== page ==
Atmospheric pressure definition

Atmospheric pressure or barometric pressure, by definition, is the ratio of the force at which the atmospheric air column pushes the surface of the Earth (or other planet) to the surface on which this pole presses. In the mountains, the atmospheric pressure is lower and in the lowlands it is higher because the air column has different heights.

On the basis of the average value of atmospheric pressure on the Earth at sea level, the unit of pressure – atmosphere – was determined to be 1013,25 hPa. Atmospheric pressure can, however, change under the influence of weather phenomena.

 

Atmospheric pressure at sea level

Air pressure varies with altitude, this relationship is approximately decreasing exponentially and is determined by the approximate relationship referred to as the barometric formula. For small altitudes (up to 1000 m) above sea level it is assumed that the pressure drops linearly by 11.3 Pa per meter of height (11.3 hPa / 100 m). The pressure drop makes the air with altitude less and less cool. For example, the pressure at the top of Mount Everest (8,848 m above sea level) is about 310 hPa. However, half of the pressure from the sea level, or 500 hPa, occurs at a height of approx. 5600 m above sea level. The actual pressure converted to the sea level is called normalized pressure.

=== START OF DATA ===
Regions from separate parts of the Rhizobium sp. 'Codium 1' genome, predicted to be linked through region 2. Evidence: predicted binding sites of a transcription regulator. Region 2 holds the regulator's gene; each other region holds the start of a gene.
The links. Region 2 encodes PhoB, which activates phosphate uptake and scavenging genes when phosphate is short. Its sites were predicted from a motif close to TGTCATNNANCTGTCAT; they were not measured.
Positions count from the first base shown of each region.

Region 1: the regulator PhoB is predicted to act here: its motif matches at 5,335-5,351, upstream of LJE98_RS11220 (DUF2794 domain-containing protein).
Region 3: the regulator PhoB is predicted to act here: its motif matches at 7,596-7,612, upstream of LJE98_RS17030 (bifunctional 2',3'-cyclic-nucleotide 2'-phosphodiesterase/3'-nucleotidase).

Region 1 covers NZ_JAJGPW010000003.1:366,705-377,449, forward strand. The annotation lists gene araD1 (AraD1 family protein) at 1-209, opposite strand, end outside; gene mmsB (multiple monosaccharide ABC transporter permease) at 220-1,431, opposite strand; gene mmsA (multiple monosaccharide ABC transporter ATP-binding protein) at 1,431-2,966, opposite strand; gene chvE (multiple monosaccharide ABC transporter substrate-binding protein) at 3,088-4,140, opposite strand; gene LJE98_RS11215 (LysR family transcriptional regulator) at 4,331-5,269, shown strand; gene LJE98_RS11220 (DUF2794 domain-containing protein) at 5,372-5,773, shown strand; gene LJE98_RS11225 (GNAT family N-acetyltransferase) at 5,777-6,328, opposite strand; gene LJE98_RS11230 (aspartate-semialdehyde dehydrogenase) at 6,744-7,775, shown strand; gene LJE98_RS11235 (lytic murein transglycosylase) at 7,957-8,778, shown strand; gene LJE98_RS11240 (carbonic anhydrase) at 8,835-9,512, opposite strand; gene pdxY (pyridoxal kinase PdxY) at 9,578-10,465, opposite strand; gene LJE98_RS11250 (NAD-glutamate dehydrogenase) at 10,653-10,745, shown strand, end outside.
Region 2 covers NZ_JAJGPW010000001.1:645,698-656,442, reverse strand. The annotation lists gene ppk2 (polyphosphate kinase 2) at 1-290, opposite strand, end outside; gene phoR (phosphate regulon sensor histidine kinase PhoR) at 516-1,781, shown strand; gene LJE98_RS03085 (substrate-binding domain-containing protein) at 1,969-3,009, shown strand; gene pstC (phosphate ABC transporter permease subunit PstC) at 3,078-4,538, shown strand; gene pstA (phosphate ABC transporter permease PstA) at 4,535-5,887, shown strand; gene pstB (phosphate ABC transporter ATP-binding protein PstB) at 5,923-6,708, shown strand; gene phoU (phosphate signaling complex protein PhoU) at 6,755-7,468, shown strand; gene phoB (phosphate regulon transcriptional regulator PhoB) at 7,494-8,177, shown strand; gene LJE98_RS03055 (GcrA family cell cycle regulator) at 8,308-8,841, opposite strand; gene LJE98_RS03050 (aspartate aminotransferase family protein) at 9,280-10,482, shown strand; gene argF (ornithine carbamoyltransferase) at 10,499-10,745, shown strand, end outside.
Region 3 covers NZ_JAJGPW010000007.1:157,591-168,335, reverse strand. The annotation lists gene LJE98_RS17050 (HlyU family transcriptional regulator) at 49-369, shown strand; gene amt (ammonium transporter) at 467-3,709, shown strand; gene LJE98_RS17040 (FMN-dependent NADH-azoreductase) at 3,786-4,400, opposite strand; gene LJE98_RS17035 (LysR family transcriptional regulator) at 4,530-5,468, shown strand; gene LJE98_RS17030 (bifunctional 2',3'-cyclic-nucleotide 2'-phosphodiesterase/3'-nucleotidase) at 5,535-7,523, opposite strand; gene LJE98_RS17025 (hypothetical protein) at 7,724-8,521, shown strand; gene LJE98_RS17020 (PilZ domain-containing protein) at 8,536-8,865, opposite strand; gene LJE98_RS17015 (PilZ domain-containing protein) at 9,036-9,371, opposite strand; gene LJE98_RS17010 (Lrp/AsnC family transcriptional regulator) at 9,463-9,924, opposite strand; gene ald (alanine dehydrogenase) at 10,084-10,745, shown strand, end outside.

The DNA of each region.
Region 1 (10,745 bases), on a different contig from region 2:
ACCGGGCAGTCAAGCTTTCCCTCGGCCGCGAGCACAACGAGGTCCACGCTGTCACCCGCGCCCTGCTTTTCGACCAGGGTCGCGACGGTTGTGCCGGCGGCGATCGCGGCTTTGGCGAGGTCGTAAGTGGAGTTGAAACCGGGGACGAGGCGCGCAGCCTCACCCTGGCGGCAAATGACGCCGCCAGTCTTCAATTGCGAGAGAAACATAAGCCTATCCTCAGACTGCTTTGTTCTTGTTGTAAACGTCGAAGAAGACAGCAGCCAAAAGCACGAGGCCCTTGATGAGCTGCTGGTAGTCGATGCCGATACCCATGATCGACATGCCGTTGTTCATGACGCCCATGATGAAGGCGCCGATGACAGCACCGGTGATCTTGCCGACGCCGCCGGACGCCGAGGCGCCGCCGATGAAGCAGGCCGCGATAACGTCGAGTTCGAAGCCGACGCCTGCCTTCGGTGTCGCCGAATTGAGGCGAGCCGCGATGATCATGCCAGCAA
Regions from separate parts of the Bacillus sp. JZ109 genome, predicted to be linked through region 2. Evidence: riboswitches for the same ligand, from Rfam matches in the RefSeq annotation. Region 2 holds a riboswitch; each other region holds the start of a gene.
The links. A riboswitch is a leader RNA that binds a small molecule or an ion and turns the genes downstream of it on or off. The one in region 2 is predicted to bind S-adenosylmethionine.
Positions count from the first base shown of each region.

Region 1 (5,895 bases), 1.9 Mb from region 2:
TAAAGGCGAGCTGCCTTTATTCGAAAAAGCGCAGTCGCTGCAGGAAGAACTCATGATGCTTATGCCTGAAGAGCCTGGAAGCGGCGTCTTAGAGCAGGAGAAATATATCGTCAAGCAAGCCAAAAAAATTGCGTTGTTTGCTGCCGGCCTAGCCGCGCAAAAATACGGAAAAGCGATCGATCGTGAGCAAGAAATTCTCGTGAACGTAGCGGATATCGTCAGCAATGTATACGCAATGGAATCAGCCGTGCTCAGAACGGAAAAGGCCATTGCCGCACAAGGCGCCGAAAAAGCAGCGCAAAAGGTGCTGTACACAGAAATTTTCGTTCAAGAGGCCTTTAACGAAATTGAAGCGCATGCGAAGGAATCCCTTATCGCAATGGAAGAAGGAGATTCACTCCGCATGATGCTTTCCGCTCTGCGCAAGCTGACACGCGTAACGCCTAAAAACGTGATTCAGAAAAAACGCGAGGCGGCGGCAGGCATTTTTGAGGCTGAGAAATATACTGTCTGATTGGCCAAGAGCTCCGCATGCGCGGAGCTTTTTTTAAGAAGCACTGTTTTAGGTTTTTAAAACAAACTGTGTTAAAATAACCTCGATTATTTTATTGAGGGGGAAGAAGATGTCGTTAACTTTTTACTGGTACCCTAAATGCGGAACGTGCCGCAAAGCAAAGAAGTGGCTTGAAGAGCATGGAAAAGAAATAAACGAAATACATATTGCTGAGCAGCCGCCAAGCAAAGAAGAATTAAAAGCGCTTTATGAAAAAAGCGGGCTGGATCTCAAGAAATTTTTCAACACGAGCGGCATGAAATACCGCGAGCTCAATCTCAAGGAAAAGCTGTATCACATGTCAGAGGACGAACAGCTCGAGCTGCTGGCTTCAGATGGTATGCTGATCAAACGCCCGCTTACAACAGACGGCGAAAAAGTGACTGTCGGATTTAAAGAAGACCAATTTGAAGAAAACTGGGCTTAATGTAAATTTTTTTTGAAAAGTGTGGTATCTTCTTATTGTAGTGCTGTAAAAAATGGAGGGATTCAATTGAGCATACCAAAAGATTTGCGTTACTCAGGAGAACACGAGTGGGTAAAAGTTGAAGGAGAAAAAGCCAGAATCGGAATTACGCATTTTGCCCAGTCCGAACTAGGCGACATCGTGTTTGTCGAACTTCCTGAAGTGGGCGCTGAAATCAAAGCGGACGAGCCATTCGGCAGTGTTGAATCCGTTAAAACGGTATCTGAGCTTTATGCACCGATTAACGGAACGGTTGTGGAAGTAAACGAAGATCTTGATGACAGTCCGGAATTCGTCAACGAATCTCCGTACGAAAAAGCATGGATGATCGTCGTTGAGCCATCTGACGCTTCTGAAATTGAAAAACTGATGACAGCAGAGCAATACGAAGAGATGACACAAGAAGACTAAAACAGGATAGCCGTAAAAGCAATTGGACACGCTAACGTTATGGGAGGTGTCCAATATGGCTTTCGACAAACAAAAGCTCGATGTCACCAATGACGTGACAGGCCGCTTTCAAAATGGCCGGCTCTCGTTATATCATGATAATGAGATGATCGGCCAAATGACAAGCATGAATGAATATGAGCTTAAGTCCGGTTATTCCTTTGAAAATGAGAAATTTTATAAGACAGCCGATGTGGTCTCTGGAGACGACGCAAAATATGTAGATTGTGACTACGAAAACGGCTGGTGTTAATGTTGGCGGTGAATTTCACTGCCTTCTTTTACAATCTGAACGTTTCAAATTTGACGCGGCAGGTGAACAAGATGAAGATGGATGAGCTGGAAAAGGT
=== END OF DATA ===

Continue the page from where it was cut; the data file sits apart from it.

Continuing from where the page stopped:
For atmospheric pressure measurements a mercury barometer is used.

Atmospheric pressure standard

The daily course of pressure is very diverse. Only during stabilized high-pressure weather the daily pressure fluctuations are regular. Within 24 hours, the atmospheric pressure reaches the highest values ​​between 10:00 and 22:00, the lowest pressure is recorded between 4:00 and 16:00. Pressure changes during the year are analyzed on the basis of measurement data from many years. In the interior of the continents, we observe the highest pressure values ​​in the winter due to the strong cooling of the land and the deposition of heavy air. In summer, however, the lowest pressure values ​​occur in these regions. This is due to the strong heating of the land and the rising of warm air. Near the water reservoirs, the maximum pressure is observed at the beginning of the summer, because the air above the colder waters is heavier. However, the minimum pressure values ​​in these areas occur in winter. The air lying over the warmer waters is then lighter than over land. A wobbly balance is created over heated areas, which triggers vertical, rising air movements. For this reason, the pressure is lowered over these areas, and its alignment is made by supplying air from colder, lower pressure areas. Uneven distribution of air temperature has a significant influence on the pressure distribution. In the temperate zone and especially in Western Europe, the highest pressure values ​​in winter and in summer are observed twice a year. We observe the lowest pressure in spring and autumn. Atmospheric pressure values ​​vary depending on latitude.